This Week in the Archive: Diversity & Brochures

By Maryam Tahseen

“UR Welcomes Class of 2000 – Diversity Increases” stated the front page article of the 5th September 1996 issue of the Collegian. This article discussed the great strides our university admissions department made in accepting a diverse student body, specifically African American students. From what one could gauge from this article, it seemed that campus diversity and minority student representation was increasing at the university.

However, hidden on page five of another Collegian article in the same year was an incident of racism faced by two black student athletes. On their first day at the university campus, they were called “blackies” by white students. In another article from the 6th February, 1997 issue, students struggled to get attendance at events organized for the Black History Month because of the strained relations between the black and white students on campus. In the Collegian issue of 6th March, 1997, a number of the black students on campus complained that the university had misrepresented the diversity on campus. They stated that the admissions brochures sent to them by the university were “misleading, even deceptive” because photographs in the brochure featured at least one student of color 43% of the time, non-white students only made up 11% of the student body. However, the admissions staff maintained their stance that the brochures represented diversity of thought and not just diversity of skin color.

Our university has a history of whitewashing student concerns, specifically when it comes to minority students. Our university administration failed to take a concrete measure against the playing of the Dixie from 1971-1975 when black students protested to the playing of the song. Similarly, the university barely made an effort to help integrate black students into the university until the students took matters into their own hand by creating Students Organizing for Black Awareness (SOBA), an organization for black students in early 1970s. Therefore, it came as no surprise that our university claimed a substantially diverse student body in 1996 while the Princeton Review ranked us 12th in the top 20 schools with the most homogeneous student population. In the same year, we were ranked 15th in the strained race and class relations category of the Princeton Review. No specific reason was given for the strained race relations at the university but based on the views of Christian Pedersen, a junior at the university who interviewed for the Collegian in the Oct 24th, 1996 issue, it could have been because of the high cost of attending the university. According to him, the university attracted students from a similar socio-economic background which made it harder for minority students from different backgrounds to adjust to the university.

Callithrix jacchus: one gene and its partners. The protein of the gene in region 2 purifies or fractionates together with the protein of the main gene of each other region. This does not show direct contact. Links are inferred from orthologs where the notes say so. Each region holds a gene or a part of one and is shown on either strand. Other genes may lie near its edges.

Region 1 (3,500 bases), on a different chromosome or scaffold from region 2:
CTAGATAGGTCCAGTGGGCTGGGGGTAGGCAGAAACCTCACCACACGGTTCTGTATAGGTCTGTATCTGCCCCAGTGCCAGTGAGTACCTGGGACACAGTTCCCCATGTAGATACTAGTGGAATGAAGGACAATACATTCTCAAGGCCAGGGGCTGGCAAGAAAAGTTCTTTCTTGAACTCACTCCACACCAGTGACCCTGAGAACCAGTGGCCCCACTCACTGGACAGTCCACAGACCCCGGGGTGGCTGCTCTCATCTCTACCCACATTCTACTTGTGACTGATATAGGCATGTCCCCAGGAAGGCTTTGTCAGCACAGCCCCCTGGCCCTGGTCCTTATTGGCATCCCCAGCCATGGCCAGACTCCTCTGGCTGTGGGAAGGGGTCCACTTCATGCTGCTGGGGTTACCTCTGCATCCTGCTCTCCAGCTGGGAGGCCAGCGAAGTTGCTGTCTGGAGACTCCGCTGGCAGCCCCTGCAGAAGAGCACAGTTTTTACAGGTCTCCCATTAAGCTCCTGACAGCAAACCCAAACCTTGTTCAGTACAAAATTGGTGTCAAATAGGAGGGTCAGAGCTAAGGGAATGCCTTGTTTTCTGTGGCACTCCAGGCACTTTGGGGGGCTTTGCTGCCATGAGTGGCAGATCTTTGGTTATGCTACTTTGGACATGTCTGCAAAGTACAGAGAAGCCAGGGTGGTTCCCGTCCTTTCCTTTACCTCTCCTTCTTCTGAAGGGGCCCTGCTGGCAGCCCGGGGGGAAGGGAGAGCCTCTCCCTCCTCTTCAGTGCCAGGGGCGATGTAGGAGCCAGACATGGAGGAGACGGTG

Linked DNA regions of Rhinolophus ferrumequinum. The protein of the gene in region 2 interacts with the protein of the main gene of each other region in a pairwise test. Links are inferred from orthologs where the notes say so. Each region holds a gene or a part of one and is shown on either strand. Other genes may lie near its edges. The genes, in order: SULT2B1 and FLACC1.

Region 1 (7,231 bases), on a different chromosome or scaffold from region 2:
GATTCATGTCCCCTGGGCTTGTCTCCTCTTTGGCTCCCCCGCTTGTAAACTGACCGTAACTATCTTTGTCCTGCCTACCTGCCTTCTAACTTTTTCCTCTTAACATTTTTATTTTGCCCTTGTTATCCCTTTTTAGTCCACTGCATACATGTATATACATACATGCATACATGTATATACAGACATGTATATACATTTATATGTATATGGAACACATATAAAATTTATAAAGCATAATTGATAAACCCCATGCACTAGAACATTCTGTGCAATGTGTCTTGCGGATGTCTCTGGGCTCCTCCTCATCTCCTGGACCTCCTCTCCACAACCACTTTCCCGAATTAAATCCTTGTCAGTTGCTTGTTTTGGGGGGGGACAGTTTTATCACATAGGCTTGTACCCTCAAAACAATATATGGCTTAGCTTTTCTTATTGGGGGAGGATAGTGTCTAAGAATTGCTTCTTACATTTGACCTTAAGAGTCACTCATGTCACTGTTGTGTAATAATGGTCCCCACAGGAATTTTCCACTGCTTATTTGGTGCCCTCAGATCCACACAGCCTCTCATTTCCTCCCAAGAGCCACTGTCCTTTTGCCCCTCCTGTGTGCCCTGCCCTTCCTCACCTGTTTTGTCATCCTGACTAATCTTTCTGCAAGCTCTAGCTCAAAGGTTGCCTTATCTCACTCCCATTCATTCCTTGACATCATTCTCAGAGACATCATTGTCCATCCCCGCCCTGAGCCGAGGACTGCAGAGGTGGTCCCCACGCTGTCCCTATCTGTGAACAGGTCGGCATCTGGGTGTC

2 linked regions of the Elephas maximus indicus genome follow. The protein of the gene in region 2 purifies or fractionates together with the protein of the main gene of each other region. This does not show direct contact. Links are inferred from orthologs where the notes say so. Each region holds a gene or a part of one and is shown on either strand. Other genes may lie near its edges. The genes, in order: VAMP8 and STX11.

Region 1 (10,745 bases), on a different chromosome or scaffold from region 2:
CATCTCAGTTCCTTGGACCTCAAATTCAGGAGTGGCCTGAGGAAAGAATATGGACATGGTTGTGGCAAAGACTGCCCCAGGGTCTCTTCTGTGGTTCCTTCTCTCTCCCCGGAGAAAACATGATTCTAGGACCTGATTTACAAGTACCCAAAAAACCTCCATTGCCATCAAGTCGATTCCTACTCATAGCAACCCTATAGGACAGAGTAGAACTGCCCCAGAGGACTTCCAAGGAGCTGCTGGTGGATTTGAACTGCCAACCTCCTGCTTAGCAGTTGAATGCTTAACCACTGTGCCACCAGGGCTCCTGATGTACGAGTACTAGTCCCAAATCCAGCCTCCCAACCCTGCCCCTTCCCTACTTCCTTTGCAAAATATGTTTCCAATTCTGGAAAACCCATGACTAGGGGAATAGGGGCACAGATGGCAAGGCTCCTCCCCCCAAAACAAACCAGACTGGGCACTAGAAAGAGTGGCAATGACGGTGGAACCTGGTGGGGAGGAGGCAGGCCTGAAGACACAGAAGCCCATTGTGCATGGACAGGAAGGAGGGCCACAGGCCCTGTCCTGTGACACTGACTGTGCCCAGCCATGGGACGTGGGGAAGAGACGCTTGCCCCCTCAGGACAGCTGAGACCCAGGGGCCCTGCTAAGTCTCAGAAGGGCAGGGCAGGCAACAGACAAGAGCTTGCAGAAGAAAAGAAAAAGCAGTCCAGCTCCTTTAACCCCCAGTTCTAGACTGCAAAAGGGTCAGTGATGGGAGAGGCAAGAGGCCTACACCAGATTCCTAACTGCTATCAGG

It is surprising and astonishing that almost two decades later, minority students on our campus still continue to grapple with adjustment issues. Although our university has taken initiatives such as organizing the Black History Month and Women of Color Conference, a lot needs to be done on behalf of the university administration to ensure that black students on campus feel involved and part of the community.

Maryam Tahseen is a junior majoring in Accounting with a concentration in Finance and minoring in Women, Gender, and Sexuality Studies. She is from Islamabad, Pakistan. As an international student, she is very excited to uncover the lives of international students along with underrepresented minorities through the Race & Racism Project.